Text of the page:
One of the things on which I pride myself is my ability to find my way around unfamiliar places using no more than my sense of direction. I’ve lost count of the number of occasions I’ve been able to find my way back to my car with almost unerring accuracy with little more to go on. Whether I’m travelling around the country or taking a walk in the countryside, I hardly ever get lost. I may get off course, but I know where I am; and as long as you know where you are in relation to where you’re trying to get to, you always know how to get back on course don’t you? But did you note that term: hardly ever? There’s a lesson in that term and I was reminded of it only the other day.
Jenny and I had set off on a walk in an area I know pretty well. I intended to bring the Ordinance Survey map with me but, on the way, I realised I’d left it at home, and I couldn’t be bothered to go back for it. After all, our planned walk was in an area I know well. That was mistake number one.
I parked the car and we set off, planning a circular route of about 3 miles. The first clue that we might be off course was when we had walked a distance of approximately 5 miles, we were nowhere near the car and I had no idea where we were! It hardly ever happens but my internal Satnav, the one I carry between my ears, the one I find almost infallible, had let me down very badly that day. Jenny has also come to rely on it, so it was all rather humiliating. That was mistake number two.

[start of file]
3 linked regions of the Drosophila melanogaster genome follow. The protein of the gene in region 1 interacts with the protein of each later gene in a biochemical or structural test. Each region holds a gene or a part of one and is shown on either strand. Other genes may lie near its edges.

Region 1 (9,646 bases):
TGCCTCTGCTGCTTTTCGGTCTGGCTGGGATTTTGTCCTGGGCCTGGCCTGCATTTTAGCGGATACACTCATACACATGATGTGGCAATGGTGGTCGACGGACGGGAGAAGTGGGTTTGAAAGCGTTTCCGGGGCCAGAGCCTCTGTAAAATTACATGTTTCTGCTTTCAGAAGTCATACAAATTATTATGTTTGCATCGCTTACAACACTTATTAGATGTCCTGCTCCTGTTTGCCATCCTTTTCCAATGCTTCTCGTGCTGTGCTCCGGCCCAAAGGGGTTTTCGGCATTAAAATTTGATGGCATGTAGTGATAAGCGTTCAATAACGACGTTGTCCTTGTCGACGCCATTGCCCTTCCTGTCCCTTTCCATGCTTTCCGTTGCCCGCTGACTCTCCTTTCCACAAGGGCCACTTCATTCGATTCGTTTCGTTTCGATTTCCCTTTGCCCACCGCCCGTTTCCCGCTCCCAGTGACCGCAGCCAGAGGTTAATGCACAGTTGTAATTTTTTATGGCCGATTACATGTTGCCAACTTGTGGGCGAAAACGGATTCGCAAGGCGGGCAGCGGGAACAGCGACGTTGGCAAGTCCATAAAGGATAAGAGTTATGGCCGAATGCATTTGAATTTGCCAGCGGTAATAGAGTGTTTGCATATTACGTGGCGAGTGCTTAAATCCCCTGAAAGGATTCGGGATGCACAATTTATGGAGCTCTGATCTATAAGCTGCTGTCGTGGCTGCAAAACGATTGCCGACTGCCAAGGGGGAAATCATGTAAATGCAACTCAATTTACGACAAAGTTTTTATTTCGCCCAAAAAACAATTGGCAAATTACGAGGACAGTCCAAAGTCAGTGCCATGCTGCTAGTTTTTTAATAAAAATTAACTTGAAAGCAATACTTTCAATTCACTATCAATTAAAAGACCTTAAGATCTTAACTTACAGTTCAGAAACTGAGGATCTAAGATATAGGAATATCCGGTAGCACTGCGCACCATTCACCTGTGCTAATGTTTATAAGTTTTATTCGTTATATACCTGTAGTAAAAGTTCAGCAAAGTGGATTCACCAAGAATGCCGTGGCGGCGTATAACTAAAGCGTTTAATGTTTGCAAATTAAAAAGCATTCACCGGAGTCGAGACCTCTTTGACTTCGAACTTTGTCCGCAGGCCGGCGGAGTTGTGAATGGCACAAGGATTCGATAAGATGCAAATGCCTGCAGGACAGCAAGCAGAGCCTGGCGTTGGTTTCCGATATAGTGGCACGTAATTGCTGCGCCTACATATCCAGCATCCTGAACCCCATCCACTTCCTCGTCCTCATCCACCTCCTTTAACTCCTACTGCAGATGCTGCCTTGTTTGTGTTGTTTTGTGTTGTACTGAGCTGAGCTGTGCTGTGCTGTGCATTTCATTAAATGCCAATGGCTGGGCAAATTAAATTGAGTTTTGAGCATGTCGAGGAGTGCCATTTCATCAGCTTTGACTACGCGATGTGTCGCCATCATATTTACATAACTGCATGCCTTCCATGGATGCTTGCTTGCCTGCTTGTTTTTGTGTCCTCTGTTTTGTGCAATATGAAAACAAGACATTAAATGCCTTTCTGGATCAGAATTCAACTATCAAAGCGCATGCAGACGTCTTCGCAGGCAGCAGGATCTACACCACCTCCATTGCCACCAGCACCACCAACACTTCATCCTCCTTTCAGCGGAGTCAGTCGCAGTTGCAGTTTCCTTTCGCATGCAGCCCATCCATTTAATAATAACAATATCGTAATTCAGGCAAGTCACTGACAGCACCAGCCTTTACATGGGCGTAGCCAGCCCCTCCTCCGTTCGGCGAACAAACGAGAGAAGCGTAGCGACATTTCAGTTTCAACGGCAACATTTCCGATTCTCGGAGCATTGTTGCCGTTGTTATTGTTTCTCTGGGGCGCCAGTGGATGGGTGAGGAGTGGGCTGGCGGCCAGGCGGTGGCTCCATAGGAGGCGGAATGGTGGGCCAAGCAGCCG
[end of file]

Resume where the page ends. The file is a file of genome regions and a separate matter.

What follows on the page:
After a short debate, Jenny insisted that we retrace our steps to a turning we should have taken several miles further back. Up until then, I’d been focussing all my attention on the direction we were heading; which turned out to be the wrong direction. No sooner had we turned around than I picked out several landmarks, which, had I taken the trouble to inspect the entire landscape, would have told me that we were walking in the opposite direction from where the car had to be. That was mistake number three.
The most stupid thing of all was that I had been a little uneasy all along, that landmarks which should have been there had been absent all along. That was mistake number four.
A distance of 8 miles is well within our comfort zone, but the fact remained that the plan had been 3 miles not 8!
But the lessons are obvious, and they also apply to all aspects of running a business including the advice you listen to from coaches and consultants.
- Know your destination.
- Carry a map and use it.
- Familiarise yourself with the landmarks that tell you whether you’re on course or not.
- Don’t ignore “gut feelings” that warn you that you might be going the wrong way!
- Don’t rely absolutely on anything, just because it has almost always worked before!
May 2021 be a year of health, happiness and prosperity for all of you.
Founder/Director: Aspire Academy – aspire-academy.net